State Law Provides Illinois DUI Memorial Signs


Any time a person drinks and drives, they risk ending not only their own lives, but the lives of innocent people.

In some cases, a DUI arrest almost certainly saves the offender's life by intervening before a disaster happens.

No one ever intends to get behind the wheel and kill someone, but unfortunately it happens all too often. We can all agree that drinking and driving is an extremely bad decision to make.

In Illinois, Joel Mains recently led a news conference in cooperation with Cook County Circuit Clerk Dorothy Brown, the Illinois Department of Transportation, and the Alliance Against Intoxicated Motorists to unveil a new type of sign that they hope may prevent Illinois DUI fatalities.

Mains' 17-year-old stepdaughter, Caitlin Weese, was on her way home and struck head-on by a drunken driver on May 22, 2003. She passed away two days later from the injuries she sustained in the crash.

Under a new Illinois DUI law, memorial signs for those killed in drunken driving accidents may be requested by the victims' families. A sign with Caitlin's name and the date of the accident that took her life was the first to be requested under "Tina's Law." The law is named for Tina Ball, a construction worker with seven children who was killed by a drunken driver while working on I-57 during September 2003.

Tina's Law went into effect in January 2008 and will enable signs to honor those killed in DUI accidents to be placed at the crash sites on state highways.

Caitlin's sign was erected on October 22, 2008 and carries the simple but monumentally important message, "Please Don't Drink and Drive" above her name. It replaced the makeshift memorial consisting of crosses and flowers that had been placed at the crash site.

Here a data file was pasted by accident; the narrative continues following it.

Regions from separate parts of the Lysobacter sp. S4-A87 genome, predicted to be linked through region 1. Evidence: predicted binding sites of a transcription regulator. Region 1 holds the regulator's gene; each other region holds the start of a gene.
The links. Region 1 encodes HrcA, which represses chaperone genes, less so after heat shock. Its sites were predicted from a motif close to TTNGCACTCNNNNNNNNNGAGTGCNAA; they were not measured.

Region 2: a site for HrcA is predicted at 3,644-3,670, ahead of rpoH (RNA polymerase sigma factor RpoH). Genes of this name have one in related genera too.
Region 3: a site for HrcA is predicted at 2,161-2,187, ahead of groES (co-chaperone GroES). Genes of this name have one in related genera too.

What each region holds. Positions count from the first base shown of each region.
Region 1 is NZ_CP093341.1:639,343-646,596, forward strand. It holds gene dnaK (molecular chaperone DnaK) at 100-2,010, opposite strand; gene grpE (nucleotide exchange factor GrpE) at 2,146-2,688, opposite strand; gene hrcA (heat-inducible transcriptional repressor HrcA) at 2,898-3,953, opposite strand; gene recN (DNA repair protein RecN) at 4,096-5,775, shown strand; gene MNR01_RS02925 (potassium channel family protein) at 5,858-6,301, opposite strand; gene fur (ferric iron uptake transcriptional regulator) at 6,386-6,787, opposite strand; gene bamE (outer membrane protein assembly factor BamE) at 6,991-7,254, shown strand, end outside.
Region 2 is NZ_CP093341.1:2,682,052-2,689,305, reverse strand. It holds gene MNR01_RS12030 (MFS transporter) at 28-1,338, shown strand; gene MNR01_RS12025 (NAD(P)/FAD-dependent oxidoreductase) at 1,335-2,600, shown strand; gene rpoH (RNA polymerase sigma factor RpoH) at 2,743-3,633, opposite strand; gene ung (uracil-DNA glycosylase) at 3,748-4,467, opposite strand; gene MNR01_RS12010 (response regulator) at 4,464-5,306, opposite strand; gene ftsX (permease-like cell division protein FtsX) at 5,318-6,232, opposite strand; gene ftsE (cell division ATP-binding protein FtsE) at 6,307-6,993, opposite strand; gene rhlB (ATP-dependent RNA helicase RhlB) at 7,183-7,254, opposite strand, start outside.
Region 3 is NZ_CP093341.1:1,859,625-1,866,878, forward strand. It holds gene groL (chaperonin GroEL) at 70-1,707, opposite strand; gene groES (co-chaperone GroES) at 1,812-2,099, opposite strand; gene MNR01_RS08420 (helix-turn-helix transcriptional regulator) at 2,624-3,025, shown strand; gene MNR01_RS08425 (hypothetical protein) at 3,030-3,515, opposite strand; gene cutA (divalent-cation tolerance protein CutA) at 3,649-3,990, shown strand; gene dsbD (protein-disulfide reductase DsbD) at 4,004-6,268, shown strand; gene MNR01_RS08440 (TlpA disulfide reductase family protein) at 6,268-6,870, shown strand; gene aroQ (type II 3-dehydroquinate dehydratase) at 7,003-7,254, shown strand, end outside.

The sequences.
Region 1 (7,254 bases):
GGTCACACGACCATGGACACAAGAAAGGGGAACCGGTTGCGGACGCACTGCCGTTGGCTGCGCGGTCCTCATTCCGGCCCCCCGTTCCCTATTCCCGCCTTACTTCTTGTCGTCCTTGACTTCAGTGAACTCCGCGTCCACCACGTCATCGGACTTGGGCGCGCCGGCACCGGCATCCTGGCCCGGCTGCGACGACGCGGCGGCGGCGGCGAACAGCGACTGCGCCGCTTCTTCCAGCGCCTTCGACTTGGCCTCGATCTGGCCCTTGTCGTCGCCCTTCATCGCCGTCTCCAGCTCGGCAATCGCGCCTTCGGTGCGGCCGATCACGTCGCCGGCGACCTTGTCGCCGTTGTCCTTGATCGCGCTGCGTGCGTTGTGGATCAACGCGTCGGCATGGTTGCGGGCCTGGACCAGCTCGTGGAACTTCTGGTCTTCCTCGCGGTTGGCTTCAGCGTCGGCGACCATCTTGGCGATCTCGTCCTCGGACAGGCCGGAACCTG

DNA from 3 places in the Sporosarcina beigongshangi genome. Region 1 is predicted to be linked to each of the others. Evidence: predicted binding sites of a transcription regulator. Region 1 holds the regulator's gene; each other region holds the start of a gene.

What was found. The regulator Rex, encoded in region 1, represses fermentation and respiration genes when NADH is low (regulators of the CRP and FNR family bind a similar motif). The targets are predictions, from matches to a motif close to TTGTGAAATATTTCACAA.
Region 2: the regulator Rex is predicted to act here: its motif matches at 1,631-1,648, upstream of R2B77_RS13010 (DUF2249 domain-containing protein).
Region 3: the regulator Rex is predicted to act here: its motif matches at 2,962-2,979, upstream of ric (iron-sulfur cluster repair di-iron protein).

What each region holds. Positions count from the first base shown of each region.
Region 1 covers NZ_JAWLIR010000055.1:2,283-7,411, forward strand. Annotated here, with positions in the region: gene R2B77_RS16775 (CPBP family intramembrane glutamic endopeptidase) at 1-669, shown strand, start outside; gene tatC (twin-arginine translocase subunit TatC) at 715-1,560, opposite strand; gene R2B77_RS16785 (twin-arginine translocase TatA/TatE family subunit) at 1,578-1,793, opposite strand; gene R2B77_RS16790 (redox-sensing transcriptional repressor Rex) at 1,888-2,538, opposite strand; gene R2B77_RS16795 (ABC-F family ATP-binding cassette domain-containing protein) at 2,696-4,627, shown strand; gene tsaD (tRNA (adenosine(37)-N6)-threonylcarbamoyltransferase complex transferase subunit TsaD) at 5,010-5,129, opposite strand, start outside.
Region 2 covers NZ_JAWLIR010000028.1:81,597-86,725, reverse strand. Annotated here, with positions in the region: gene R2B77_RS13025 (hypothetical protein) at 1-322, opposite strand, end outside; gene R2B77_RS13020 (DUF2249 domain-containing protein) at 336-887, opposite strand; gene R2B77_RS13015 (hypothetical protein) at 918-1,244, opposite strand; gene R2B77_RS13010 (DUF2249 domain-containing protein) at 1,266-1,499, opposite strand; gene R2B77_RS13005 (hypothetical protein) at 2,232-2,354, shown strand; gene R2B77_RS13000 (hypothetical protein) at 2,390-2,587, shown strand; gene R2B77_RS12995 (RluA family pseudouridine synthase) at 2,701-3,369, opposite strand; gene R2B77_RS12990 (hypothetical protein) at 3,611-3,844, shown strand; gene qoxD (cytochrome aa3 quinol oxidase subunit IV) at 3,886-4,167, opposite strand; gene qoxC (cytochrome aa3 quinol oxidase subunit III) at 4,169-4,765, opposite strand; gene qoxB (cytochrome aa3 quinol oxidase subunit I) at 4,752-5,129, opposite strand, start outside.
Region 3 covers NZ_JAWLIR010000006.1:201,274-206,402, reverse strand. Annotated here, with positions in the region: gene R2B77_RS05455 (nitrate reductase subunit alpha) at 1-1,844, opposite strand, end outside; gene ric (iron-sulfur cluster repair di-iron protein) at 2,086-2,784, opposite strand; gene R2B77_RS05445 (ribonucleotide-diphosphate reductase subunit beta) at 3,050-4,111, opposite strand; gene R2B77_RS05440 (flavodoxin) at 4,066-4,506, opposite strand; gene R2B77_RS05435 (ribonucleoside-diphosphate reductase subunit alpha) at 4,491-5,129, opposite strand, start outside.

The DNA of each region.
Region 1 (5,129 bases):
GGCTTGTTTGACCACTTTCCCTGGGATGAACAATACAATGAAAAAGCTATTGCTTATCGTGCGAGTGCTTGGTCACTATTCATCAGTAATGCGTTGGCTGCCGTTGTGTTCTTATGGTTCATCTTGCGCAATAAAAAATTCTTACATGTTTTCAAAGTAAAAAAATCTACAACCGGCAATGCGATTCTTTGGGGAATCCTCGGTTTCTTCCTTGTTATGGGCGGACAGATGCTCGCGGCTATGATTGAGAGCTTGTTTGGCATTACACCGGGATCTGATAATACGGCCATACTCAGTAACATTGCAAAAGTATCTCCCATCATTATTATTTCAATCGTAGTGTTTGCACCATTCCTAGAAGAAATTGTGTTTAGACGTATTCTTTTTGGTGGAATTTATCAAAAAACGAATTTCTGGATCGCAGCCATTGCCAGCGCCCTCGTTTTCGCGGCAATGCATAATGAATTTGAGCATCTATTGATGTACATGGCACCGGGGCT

Cassandra Hardy, Caitlin's older sister, told the Northwest Herald that when people passed by the crosses and flowers on the roadside they knew that something had happened there, but it wasn't evident what it was. She said that she hopes that the sign letting people know that the death was a result of a drunk driver serves as a reminder and raises awareness about the dangers of drinking and driving.

The family members of fatal DUI crash victims can contact the Illinois Department of Transportation to request a memorial sign. The signs will remain in place for seven years and IDOT officials say that if requested, the sign can remain for an additional seven years after the time expires.

To be eligible for a memorial sign, the DUI fatality must have happened after January 1, 1990. If the crash did not occur on a state roadway, the victims' family members must seek a sign from the county government or local municipality.

Tina's Law unanimously passed the Illinois Legislature with absolutely no resistance.

Legislators may not be done discussing Illinois DUI penalties just yet.

There is currently a bill in the Illinois Senate Rules Committee that proposes adding a $50 fine to drivers who are convicted of DUI or receive court supervision for DUI charges. This fine would provide funding for the DUI crash memorial signs and other DUI prevention efforts.

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